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Effective Competitions for Broadening Participation in Cybersecurity

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Conference

2018 ASEE Zone IV Conference

Location

Boulder, Colorado

Publication Date

March 25, 2018

Start Date

March 25, 2018

End Date

March 27, 2018

Tagged Topic

Diversity

Page Count

13

Permanent URL

https://cms.jee.org/29608

Download Count

193

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Paper Authors

biography

John Y Oliver California Polytechnic State University, San Luis Obispo Orcid 16x16 orcid.org/0000-0003-2877-6751

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Dr. Oliver is an associate professor of Electrical Engineering and is the director of the Computer Engineering program at Cal Poly, San Luis Obispo. Dr. Oliver is also a program director for the California Cyber Training Complex (CCTC). His field of expertise is in computer architecture, system performance analysis and digital forensics. His teaching activities focus on embedded systems, digital circuit design, sustainability issues with electronics and computer forensics.

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Cassidy Elwell

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Abstract

Cybersecurity is a national priority and the demand for a qualified cybersecurity workforce has never been higher. To address this need, cybersecurity competitions have been promoted as a way to increase participation in cybersecurity amongst high school students. Through observations of high school cybersecurity competitions, we find that these competitions focus narrowly on good computer skills. In contrast, the characteristics of an effective cybersecurity professional, in addition to good computer skills, also include: the ability to think critically, the ability to function on teams and the ability to communicate effectively, none of which are emphasized in most high school cybersecurity competitions. Additionally, the privacy and ethical ramifications of cybersecurity, are often omitted from standard high school cybersecurity competitions.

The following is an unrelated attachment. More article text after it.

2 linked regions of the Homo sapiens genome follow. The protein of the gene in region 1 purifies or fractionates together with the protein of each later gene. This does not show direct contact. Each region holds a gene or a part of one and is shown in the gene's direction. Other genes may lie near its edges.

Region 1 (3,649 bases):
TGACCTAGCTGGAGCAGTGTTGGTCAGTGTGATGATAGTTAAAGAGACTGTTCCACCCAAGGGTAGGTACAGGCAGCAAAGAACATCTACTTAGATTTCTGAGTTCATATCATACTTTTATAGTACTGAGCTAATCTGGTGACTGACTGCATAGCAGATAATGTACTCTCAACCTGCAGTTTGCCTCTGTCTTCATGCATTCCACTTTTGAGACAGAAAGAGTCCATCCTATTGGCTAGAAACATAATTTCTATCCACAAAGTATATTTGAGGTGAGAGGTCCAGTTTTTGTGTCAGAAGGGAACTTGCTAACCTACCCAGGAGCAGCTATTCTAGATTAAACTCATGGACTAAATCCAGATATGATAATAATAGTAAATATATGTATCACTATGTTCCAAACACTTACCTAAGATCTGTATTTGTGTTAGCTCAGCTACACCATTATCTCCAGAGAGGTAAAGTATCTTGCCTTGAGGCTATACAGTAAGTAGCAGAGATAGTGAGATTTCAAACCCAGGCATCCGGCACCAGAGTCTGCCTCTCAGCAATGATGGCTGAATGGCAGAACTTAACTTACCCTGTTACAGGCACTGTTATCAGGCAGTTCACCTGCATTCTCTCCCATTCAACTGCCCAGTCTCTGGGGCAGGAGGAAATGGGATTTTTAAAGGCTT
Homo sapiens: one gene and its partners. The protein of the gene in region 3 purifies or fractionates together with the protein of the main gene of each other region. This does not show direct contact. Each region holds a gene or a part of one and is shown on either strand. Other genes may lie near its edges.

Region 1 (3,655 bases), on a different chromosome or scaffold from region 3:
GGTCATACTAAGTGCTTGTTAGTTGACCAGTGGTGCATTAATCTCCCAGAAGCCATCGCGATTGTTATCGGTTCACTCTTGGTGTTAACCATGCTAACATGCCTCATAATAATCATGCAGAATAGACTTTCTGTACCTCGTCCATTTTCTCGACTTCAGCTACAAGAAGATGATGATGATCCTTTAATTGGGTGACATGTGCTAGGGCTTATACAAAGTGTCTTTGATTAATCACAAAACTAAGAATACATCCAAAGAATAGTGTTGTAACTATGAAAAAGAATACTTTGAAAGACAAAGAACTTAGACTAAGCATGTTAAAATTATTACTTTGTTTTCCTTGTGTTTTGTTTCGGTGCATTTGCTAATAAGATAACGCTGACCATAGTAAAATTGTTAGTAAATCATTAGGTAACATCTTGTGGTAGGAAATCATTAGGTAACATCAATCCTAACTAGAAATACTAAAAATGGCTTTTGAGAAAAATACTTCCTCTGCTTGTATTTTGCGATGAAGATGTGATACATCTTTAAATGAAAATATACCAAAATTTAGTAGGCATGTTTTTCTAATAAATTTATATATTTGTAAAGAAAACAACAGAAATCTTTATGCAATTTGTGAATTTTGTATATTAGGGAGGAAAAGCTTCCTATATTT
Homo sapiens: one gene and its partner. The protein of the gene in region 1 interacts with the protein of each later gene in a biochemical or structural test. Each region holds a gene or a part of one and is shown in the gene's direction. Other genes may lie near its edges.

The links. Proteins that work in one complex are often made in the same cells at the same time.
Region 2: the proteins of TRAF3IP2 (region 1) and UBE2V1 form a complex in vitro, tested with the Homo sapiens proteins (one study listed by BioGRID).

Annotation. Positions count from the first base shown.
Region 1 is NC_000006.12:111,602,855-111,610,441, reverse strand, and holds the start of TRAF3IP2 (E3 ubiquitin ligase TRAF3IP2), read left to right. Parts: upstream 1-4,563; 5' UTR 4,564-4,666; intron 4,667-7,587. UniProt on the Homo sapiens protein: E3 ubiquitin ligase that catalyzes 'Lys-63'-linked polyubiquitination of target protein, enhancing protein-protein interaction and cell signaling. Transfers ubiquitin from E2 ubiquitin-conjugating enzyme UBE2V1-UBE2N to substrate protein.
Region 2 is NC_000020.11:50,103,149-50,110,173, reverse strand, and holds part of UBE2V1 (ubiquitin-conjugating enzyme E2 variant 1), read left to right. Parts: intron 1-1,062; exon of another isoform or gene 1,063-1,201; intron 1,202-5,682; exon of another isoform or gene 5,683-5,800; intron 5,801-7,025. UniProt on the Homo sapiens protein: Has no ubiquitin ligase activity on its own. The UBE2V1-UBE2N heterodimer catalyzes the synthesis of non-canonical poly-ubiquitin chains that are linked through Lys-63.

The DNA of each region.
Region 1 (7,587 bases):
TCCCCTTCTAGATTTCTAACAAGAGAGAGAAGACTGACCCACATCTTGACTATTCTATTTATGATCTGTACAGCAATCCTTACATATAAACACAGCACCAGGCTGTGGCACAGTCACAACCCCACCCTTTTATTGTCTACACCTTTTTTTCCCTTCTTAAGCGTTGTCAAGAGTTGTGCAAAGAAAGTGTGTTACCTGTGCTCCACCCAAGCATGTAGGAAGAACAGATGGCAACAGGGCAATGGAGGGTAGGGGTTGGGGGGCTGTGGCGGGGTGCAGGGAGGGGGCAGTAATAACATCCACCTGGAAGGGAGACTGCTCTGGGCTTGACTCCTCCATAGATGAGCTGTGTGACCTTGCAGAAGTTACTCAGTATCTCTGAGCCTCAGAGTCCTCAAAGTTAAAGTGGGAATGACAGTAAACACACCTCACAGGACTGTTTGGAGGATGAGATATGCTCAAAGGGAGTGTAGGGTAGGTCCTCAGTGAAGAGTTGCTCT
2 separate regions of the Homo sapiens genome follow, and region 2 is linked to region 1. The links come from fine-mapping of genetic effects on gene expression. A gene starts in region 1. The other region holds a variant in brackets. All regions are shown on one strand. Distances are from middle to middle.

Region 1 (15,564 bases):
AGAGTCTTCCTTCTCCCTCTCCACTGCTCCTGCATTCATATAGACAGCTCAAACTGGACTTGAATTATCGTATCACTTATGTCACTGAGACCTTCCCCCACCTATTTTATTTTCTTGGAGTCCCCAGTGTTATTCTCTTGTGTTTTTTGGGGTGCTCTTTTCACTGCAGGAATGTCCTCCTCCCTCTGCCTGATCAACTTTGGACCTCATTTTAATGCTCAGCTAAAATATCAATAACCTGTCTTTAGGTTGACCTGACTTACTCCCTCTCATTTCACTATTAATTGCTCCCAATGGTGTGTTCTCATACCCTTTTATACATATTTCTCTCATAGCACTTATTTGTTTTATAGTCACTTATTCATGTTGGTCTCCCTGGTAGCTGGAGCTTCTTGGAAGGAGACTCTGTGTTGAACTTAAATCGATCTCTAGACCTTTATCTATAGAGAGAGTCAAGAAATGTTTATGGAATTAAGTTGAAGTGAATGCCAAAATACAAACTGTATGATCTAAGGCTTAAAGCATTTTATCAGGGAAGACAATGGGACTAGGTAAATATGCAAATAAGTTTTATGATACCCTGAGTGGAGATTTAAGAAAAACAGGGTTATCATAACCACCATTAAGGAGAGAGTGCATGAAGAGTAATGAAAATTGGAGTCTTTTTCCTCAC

In this paper, we detail the design and delivery of a cyber security competition called the California Cyber Innovation Challenge (CCIC). The CCIC featured an immersive digital forensics competition highlighting the need for the protection of critical infrastructure and privacy concerns of IoT devices. Student teams performed forensics analysis, criminal timeline reconstruction and had to defend their findings to a panel of criminal justice professionals. Using feedback from the competition, we argue that by emphasizing the broader set of cybersecurity-related skills, we can promote a higher level of engagement as well as have a broader appeal to high school students.

Oliver, J. Y., & Elwell, C. (2018, March), Effective Competitions for Broadening Participation in Cybersecurity Paper presented at 2018 ASEE Zone IV Conference, Boulder, Colorado. https://cms.jee.org/29608

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